What Taipei's Protesters Know; Taiwan's crisis signals that détente with China could end fast.
Wall Street Journal (Online) 27 Mar 2014
The student-led occupation of Taiwan's legislature, now in its second week, concerns much more than a pending Taiwan-China trade agreement. Six years of warming relations between Taipei and Beijing--and of relative calm across the explosive Taiwan Strait--may now be coming to an end.
Taiwanese democracy is known for heated disputes, but the current situation is unprecedented. At times 20,000 protesters have been in the streets. Several hundred stormed the legislature on March 18, barricading the doors and demanding that the ruling party withdraw consideration of the pending trade deal. Five days later, additional protesters tried to take over the nearby offices of the executive cabinet. Police blocked them, in the process injuring 150 people and arresting 60. The legislature remains occupied as protest leaders and government officials negotiate.
The deal at the heart of the fracas was signed last June by Taipei and Beijing to liberalize trade in service industries from banking to publishing, hospitals and beauty parlors--a total of 64 industries in Taiwan and 80 on the mainland. It follows on the 2010 Economic Cooperation Framework Agreement, which launched a new era of cross-Strait commercial expansion. Today annual two-way trade is nearly $200 billion (up almost 100% from 2008), with 40% of Taiwan's exports and 80% of outbound investment now going to China.
Protesters argue that trade with China is a special case in which Taiwan risks an economic dependency that would undermine its own self-government. China already has enough military and economic power, they warn, without the ability to freeze Taiwanese stores, banks and medical services whenever it is displeased with voters' tastes on the island.
This concern is widespread and even appears to be shared by the protesters' adversary, President Ma Ying-jeou, who in recent months has spoken urgently of the need to expand trade ties beyond China, including the need to push domestic reform far enough to earn an invitation into the 12-nation, U.S.-led Trans-Pacific Partnership. The difference is that Mr. Ma calculates--likely correctly--that Taiwan can secure new international trade links only if Beijing tacitly accedes. And for Beijing to do so, the cross-Strait détente must continue with measures such as the services trade agreement.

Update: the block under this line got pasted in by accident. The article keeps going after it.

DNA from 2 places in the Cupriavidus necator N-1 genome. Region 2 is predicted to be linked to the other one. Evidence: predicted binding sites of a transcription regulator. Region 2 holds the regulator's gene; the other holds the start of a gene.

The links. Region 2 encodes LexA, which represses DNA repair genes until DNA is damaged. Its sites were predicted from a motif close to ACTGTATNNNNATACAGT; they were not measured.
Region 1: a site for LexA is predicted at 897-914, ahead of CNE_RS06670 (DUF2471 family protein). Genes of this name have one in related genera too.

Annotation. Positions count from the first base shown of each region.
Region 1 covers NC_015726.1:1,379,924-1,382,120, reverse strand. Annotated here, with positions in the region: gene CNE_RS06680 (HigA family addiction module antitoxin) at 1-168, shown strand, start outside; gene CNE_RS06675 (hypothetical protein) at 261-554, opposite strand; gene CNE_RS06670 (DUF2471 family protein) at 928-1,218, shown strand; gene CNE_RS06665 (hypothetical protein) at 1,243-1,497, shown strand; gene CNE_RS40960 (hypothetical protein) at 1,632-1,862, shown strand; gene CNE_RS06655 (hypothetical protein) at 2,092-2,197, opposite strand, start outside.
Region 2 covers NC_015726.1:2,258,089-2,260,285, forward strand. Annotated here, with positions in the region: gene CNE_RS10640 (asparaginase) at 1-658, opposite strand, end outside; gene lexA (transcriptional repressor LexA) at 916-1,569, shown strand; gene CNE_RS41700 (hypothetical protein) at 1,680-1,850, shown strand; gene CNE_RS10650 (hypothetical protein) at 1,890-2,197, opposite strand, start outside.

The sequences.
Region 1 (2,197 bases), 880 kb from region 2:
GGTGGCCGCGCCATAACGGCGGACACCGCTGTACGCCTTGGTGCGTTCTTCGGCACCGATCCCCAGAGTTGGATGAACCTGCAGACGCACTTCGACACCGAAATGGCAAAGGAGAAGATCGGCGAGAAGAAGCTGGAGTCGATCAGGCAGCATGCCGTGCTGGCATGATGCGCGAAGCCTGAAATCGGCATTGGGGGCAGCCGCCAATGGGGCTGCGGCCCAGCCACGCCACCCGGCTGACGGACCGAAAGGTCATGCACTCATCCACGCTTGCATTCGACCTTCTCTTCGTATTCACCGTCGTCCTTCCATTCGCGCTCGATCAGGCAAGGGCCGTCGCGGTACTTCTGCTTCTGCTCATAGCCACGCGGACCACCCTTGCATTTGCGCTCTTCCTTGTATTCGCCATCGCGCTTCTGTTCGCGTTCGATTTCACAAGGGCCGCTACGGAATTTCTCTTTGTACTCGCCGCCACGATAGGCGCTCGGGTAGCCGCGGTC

That's not to say the ongoing protests over closer trade ties were inevitable. Mr. Ma and the Kuomintang he leads erred in not working hard enough to explain their rationale for the deal to the public. Compounding that error, on March 17 they tried to ratify the trade pact unilaterally, violating a promise made last year to allow line-by-line parliamentary review. Then came the students' lawless takeovers of government buildings, which the opposition Democratic Progressive Party quickly embraced. All sides have mishandled the situation.
But today's scene in Taipei represents broad political currents. Since 2008 Beijing has hoped that muting threats of military action and strengthening economic exchange would encourage Taiwanese to support "reunification with the motherland," but polls show the opposite is happening. Although only about 20% want to move toward independence, far fewer want unification and most prefer the decades-old status quo that Beijing continues to reject.
Part of the explanation is that Taiwanese see Beijing's repression of citizens on the mainland, broken promises of autonomy to the people of Hong Kong, and escalating aggression toward neighboring states. In a widely circulated essay supporting the current protests, Taiwanese lawyer Richard Chiou-yuan Lu writes that the trade deal would be acceptable "with any other country" but with China "we don't give an inch . . . because we're afraid of you, China. Really. We're very afraid."
This view, rather than the conciliatory approach of Mr. Ma, may soon come to dictate Taiwanese politics, perhaps even before the expiration of Mr. Ma's term in 2016. If so, China's leaders could decide to return cross-Strait relations to the bad old days, making one of the world's perennial flashpoints far more dangerous.
U.S. officials might consider all this as they prepare to resume bilateral trade talks with Taiwan next week. Advancing bilateral trade--and encouraging eventual Taiwanese accession to the Trans-Pacific Partnership--would help quiet nerves on all sides of Taiwanese politics. The U.S. has largely ignored Taiwan in recent years, but Taipei's current crisis highlights the extent to which trouble still lurks in that corner of Asia.